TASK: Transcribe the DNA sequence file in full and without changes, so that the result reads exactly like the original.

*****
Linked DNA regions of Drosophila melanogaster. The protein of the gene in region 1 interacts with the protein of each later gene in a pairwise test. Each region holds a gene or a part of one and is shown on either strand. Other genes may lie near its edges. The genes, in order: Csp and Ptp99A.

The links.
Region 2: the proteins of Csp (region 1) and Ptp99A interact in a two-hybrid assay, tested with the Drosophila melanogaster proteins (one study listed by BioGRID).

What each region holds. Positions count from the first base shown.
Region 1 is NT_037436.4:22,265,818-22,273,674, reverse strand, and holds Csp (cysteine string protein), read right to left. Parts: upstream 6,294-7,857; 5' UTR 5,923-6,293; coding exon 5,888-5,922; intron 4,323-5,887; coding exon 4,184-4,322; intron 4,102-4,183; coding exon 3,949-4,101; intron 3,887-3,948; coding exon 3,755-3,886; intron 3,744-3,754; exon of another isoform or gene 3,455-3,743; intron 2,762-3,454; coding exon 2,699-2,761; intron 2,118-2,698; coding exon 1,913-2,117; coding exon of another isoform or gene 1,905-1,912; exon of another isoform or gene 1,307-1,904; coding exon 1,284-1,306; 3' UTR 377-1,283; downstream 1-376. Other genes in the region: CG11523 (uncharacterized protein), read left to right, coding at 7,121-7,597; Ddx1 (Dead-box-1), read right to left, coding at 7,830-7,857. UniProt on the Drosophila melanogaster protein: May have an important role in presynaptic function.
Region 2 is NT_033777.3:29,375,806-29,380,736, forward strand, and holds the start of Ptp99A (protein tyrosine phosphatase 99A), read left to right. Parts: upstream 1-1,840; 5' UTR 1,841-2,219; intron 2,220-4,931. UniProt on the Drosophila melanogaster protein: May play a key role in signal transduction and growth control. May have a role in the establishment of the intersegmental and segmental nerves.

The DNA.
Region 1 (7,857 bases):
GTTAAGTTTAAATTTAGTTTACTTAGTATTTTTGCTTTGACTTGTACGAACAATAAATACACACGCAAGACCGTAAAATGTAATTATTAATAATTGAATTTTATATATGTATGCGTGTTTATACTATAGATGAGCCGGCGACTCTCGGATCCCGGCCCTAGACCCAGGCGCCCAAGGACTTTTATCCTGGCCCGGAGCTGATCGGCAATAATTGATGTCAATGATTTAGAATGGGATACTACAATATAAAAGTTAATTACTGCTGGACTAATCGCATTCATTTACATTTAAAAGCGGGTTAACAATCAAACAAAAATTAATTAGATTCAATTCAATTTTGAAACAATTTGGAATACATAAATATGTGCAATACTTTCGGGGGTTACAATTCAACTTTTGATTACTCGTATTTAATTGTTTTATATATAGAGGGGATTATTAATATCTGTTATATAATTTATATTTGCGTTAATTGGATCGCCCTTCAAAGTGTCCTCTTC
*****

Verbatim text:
Linked DNA regions of Drosophila melanogaster. The protein of the gene in region 1 interacts with the protein of each later gene in a pairwise test. Each region holds a gene or a part of one and is shown on either strand. Other genes may lie near its edges. The genes, in order: Csp and Ptp99A.

The links.
Region 2: the proteins of Csp (region 1) and Ptp99A interact in a two-hybrid assay, tested with the Drosophila melanogaster proteins (one study listed by BioGRID).

What each region holds. Positions count from the first base shown.
Region 1 is NT_037436.4:22,265,818-22,273,674, reverse strand, and holds Csp (cysteine string protein), read right to left. Parts: upstream 6,294-7,857; 5' UTR 5,923-6,293; coding exon 5,888-5,922; intron 4,323-5,887; coding exon 4,184-4,322; intron 4,102-4,183; coding exon 3,949-4,101; intron 3,887-3,948; coding exon 3,755-3,886; intron 3,744-3,754; exon of another isoform or gene 3,455-3,743; intron 2,762-3,454; coding exon 2,699-2,761; intron 2,118-2,698; coding exon 1,913-2,117; coding exon of another isoform or gene 1,905-1,912; exon of another isoform or gene 1,307-1,904; coding exon 1,284-1,306; 3' UTR 377-1,283; downstream 1-376. Other genes in the region: CG11523 (uncharacterized protein), read left to right, coding at 7,121-7,597; Ddx1 (Dead-box-1), read right to left, coding at 7,830-7,857. UniProt on the Drosophila melanogaster protein: May have an important role in presynaptic function.
Region 2 is NT_033777.3:29,375,806-29,380,736, forward strand, and holds the start of Ptp99A (protein tyrosine phosphatase 99A), read left to right. Parts: upstream 1-1,840; 5' UTR 1,841-2,219; intron 2,220-4,931. UniProt on the Drosophila melanogaster protein: May play a key role in signal transduction and growth control. May have a role in the establishment of the intersegmental and segmental nerves.

The DNA.
Region 1 (7,857 bases):
GTTAAGTTTAAATTTAGTTTACTTAGTATTTTTGCTTTGACTTGTACGAACAATAAATACACACGCAAGACCGTAAAATGTAATTATTAATAATTGAATTTTATATATGTATGCGTGTTTATACTATAGATGAGCCGGCGACTCTCGGATCCCGGCCCTAGACCCAGGCGCCCAAGGACTTTTATCCTGGCCCGGAGCTGATCGGCAATAATTGATGTCAATGATTTAGAATGGGATACTACAATATAAAAGTTAATTACTGCTGGACTAATCGCATTCATTTACATTTAAAAGCGGGTTAACAATCAAACAAAAATTAATTAGATTCAATTCAATTTTGAAACAATTTGGAATACATAAATATGTGCAATACTTTCGGGGGTTACAATTCAACTTTTGATTACTCGTATTTAATTGTTTTATATATAGAGGGGATTATTAATATCTGTTATATAATTTATATTTGCGTTAATTGGATCGCCCTTCAAAGTGTCCTCTTC